Troy also emphasizes that real stories about agriculture are what matters. “We want people in ag to realize we all have a story worth telling. Other than our experience with The New York Times, what we do on our ranch isn't any different than other ranchers.” He says the important message to convey is how ranchers care for their livestock and land — and ultimately produce the safest food in the world.
“Our industry is never going to compete with the big budgets of groups like the Humane Society of the U.S. or People for the Ethical Treatment of Animals. But where agriculture can compete is in sharing real stories — that's where we will win the fight,” Troy says.
He continues, “It's easy for people to throw stones at agriculture, but when you are a real person with a real story, people can't argue with you about your story. We've learned you're not going to change the mind of someone who wants to argue, but if you can get people to start questioning some of the misinformation so they go looking for the right information — that can make a difference.”
Looking forward, Stacy says the agricultural community must also recognize that “we're all in this together,” and work together to support and promote ag. She points out that everything from fruits, vegetables, crawfish and vineyards is agriculture.
As well, she says many people with a connection to ag aren't working the land, but we all should accept the responsibility to speak up on behalf of the industry. “We need a unified voice in talking to legislators and consumers,” she says.
To assist in their mission of educating others about ag, the Hadricks developed a website and blog, which Troy updates almost daily. He calls out stories that feature misinformation about the industry or require more attention and advocacy by agriculturists, as well as spotlights positive stories occurring within ag.
In the future, Troy and Stacy hope to take their presentations about agriculture to more consumers and youth. They also have plans to utilize the Internet more through podcasts and possibly a “Year In The Life On The Ranch” feature on YouTube.
When asked what they hope to have accomplished five years from now, Troy says, “Ideally, we'd be out of a speaking job, because everyone is out there telling ag's story.”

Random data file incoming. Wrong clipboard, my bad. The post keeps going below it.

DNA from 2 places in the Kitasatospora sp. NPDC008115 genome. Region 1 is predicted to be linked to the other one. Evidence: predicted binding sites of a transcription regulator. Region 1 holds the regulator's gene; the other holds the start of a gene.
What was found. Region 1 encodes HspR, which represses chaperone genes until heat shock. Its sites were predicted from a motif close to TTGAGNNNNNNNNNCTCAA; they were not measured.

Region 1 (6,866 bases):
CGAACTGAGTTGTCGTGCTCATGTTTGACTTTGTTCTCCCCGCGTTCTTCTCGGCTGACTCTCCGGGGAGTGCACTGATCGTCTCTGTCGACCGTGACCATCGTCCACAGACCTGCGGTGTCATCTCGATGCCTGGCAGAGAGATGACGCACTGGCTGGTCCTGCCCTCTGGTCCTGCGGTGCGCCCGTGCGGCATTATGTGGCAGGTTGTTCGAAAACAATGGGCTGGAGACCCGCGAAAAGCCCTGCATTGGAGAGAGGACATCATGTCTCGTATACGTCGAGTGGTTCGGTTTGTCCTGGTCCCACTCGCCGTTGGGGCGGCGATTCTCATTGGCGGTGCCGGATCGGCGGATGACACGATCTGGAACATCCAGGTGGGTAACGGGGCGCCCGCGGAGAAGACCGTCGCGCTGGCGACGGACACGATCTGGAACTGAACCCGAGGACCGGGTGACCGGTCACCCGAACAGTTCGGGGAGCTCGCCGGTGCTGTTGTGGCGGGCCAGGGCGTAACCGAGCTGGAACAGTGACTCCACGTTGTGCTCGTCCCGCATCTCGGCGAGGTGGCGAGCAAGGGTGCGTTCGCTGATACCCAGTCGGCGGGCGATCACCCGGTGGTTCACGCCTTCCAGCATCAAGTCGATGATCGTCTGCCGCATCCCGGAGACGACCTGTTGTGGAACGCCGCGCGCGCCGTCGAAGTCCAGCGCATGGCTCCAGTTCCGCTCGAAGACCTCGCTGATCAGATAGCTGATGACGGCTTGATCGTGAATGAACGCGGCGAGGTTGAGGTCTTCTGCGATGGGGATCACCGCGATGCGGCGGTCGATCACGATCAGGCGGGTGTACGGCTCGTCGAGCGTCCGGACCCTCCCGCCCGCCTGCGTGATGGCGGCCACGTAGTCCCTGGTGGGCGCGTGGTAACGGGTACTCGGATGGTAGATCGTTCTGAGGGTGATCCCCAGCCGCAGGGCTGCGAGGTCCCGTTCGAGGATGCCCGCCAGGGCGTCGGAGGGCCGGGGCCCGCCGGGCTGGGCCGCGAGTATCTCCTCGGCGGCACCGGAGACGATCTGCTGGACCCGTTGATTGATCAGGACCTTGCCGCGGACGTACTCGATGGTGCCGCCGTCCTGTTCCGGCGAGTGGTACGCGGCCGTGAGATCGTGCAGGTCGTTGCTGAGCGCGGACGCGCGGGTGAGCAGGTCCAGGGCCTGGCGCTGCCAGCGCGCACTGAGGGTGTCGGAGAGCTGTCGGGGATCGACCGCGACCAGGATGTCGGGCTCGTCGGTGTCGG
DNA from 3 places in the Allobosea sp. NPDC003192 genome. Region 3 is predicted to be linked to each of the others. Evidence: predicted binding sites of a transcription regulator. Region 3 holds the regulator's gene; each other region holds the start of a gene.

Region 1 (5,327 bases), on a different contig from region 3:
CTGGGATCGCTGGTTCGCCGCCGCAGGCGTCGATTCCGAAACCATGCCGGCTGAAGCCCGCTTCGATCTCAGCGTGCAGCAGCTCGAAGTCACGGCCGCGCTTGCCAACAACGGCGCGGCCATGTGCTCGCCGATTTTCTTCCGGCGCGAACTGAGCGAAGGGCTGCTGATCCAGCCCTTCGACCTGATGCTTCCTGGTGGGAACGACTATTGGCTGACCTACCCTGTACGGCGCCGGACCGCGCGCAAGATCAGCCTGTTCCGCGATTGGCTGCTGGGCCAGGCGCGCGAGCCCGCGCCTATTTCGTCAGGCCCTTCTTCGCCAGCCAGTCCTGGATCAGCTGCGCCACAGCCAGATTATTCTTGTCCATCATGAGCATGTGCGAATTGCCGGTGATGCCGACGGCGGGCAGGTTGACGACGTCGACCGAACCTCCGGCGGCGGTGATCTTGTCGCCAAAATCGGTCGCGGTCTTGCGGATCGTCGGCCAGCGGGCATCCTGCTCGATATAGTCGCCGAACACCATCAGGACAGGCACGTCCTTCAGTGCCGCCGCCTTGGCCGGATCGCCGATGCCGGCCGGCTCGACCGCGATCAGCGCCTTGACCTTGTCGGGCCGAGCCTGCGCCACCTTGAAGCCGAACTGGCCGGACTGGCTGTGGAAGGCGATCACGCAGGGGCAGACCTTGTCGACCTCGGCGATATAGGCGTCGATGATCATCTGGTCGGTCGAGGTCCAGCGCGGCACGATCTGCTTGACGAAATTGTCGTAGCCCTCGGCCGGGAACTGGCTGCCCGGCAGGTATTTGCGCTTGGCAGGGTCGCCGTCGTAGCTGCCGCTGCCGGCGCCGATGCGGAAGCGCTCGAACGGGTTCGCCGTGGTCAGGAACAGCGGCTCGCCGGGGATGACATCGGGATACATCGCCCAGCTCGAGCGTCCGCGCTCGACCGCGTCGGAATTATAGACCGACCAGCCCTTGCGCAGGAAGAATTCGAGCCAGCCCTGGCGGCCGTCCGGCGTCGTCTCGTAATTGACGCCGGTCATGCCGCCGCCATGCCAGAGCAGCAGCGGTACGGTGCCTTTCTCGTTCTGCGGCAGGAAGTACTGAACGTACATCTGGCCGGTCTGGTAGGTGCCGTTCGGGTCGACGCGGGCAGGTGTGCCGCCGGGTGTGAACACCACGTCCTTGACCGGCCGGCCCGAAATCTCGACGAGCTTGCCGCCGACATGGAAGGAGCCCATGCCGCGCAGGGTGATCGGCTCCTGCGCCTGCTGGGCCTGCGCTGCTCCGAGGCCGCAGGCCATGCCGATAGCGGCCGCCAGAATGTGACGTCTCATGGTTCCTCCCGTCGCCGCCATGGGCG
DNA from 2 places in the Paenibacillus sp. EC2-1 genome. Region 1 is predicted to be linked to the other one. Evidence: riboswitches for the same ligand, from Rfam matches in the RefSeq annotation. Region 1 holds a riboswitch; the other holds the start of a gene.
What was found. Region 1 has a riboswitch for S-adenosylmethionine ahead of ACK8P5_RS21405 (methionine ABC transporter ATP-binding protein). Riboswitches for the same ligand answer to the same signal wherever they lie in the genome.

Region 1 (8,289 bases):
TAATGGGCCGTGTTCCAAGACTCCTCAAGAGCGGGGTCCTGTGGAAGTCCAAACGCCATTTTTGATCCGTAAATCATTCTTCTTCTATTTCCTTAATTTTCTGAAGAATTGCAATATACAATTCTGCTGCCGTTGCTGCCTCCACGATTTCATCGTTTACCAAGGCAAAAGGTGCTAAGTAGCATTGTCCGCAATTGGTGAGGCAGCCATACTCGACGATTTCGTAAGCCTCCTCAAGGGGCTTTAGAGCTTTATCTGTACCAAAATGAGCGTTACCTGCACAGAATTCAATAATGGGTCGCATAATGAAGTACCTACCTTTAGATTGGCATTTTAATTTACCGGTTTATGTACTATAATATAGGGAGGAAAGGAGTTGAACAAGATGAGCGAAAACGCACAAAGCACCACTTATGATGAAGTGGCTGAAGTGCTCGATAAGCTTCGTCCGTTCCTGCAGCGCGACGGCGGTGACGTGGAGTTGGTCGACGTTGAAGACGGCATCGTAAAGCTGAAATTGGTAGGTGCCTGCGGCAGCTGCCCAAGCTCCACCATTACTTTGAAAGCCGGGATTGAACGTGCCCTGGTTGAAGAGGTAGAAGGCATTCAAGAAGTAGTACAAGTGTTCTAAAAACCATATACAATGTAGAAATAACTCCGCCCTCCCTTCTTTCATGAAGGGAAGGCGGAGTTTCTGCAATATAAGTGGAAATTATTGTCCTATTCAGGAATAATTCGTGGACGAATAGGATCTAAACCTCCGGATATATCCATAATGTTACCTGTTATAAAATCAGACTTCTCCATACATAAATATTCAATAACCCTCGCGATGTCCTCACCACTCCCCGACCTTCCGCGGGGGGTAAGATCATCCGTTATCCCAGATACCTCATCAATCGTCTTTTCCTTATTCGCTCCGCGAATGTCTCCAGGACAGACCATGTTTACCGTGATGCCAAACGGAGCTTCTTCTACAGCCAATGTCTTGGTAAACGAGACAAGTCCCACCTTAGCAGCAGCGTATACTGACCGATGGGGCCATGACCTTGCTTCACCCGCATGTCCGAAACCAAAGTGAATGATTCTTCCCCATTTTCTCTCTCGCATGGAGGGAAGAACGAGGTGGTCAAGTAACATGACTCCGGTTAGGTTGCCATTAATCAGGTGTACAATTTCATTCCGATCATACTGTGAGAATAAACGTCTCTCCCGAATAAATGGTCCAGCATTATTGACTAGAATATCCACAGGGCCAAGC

Kindra Gordon is a freelance writer based in Whitewood, SD.
The courage to speak
Both Troy and Stacy Hadrick were blessed with the gift of gab, but they credit much of their speaking ability to past experiences and leadership training through the Farm Bureau's Young Farmers and Ranchers program.
In 2004, they were honored with the National Excellence in Agriculture Award from the American Farm Bureau Federation.
The couple delivered their first presentation, “The Real Enemy of Agriculture,” in 2006 at the South Dakota Women in Ag Conference. Their speaking engagements have grown primarily by word of mouth and have taken them to almost 10 states since then.
Stacy says, “We have fun when we're speaking. We have different strengths, and we work well together.”
The duo says the positive feedback and that feeling of making a difference fuel them to continue speaking. Troy says, “We hope we are making our industry better.”
This year, Troy stepped back from his daily involvement with the ranch to pursue developing Advocates for Ag. It was a difficult decision, but the couple says they realized how important telling ag's story was. “Sometimes the things you do off the ranch are just as important,” Troy says.
They still live on the family operation with their three children: Teigen, 5; Olivia, 3; and Reese, 1. When not on the computer, Troy might be found ultrasounding cattle or helping out where needed on the ranch.
Troy concludes, “At the end of the day, we're just people in ag.”